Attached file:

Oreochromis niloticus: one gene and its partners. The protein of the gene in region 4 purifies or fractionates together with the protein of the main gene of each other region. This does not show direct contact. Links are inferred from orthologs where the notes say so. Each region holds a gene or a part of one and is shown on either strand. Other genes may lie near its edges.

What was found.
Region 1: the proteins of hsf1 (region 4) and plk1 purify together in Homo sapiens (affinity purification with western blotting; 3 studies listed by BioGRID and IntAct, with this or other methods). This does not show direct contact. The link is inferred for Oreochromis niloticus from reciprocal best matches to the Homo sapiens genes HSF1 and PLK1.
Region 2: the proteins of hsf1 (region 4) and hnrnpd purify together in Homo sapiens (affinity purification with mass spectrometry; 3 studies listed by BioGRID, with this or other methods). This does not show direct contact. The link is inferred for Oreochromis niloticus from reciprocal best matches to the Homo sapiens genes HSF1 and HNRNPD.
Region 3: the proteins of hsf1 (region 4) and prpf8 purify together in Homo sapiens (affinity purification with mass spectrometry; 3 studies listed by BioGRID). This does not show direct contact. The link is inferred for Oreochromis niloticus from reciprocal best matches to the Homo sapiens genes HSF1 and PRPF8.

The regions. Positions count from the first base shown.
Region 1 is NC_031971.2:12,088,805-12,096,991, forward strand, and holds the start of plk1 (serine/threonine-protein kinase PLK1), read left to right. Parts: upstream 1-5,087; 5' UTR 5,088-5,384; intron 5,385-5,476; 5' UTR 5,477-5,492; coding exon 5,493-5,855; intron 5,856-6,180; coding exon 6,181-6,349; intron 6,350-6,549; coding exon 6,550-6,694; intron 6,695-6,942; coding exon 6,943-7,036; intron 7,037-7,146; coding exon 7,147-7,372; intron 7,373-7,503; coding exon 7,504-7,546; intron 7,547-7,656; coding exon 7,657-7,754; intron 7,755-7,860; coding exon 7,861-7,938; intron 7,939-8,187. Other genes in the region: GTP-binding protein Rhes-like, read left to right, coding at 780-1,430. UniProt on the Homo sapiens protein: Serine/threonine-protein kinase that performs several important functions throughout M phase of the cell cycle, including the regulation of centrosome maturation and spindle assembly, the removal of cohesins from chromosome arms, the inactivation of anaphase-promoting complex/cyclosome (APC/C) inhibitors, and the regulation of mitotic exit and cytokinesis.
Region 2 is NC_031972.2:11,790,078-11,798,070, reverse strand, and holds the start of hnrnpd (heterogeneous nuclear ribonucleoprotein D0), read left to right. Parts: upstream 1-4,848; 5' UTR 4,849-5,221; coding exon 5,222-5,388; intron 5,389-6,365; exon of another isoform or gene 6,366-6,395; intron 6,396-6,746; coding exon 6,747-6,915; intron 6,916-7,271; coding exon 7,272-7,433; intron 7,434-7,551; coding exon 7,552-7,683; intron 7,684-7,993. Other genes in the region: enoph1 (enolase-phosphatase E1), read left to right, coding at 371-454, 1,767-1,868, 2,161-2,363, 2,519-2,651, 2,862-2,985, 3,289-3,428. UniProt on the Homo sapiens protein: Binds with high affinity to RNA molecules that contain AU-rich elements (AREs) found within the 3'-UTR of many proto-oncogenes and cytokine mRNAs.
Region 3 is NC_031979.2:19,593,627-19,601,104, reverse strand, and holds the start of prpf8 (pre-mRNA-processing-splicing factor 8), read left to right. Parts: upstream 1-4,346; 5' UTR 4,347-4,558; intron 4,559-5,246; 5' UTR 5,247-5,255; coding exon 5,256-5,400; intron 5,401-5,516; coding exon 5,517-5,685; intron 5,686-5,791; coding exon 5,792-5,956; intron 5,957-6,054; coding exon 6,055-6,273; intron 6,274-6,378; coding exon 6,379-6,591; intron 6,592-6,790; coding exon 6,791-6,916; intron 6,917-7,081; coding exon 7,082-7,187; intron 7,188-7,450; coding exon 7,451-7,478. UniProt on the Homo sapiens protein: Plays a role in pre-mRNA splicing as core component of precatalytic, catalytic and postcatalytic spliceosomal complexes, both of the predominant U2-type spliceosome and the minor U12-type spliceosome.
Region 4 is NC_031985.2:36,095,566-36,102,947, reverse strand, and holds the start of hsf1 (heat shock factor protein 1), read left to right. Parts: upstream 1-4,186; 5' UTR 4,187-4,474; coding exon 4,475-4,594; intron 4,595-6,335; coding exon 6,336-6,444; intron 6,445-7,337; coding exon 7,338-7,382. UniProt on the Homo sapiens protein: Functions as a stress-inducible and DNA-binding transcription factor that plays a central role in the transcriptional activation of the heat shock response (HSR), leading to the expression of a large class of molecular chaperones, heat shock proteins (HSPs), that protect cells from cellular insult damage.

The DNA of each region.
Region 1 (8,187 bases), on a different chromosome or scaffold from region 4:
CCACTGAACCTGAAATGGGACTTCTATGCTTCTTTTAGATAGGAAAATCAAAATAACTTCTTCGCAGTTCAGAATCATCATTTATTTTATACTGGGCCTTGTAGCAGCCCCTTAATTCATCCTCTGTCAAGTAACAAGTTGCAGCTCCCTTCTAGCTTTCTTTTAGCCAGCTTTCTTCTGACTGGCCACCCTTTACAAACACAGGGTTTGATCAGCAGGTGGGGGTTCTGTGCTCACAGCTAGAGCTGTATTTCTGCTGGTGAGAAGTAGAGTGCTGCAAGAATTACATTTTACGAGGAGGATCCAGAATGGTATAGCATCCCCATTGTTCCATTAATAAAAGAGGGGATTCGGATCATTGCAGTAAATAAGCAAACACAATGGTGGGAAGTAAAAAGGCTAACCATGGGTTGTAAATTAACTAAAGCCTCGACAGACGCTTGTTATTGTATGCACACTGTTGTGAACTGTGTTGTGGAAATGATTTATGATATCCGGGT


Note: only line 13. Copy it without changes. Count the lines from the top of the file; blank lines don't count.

CCACTGAACCTGAAATGGGACTTCTATGCTTCTTTTAGATAGGAAAATCAAAATAACTTCTTCGCAGTTCAGAATCATCATTTATTTTATACTGGGCCTTGTAGCAGCCCCTTAATTCATCCTCTGTCAAGTAACAAGTTGCAGCTCCCTTCTAGCTTTCTTTTAGCCAGCTTTCTTCTGACTGGCCACCCTTTACAAACACAGGGTTTGATCAGCAGGTGGGGGTTCTGTGCTCACAGCTAGAGCTGTATTTCTGCTGGTGAGAAGTAGAGTGCTGCAAGAATTACATTTTACGAGGAGGATCCAGAATGGTATAGCATCCCCATTGTTCCATTAATAAAAGAGGGGATTCGGATCATTGCAGTAAATAAGCAAACACAATGGTGGGAAGTAAAAAGGCTAACCATGGGTTGTAAATTAACTAAAGCCTCGACAGACGCTTGTTATTGTATGCACACTGTTGTGAACTGTGTTGTGGAAATGATTTATGATATCCGGGT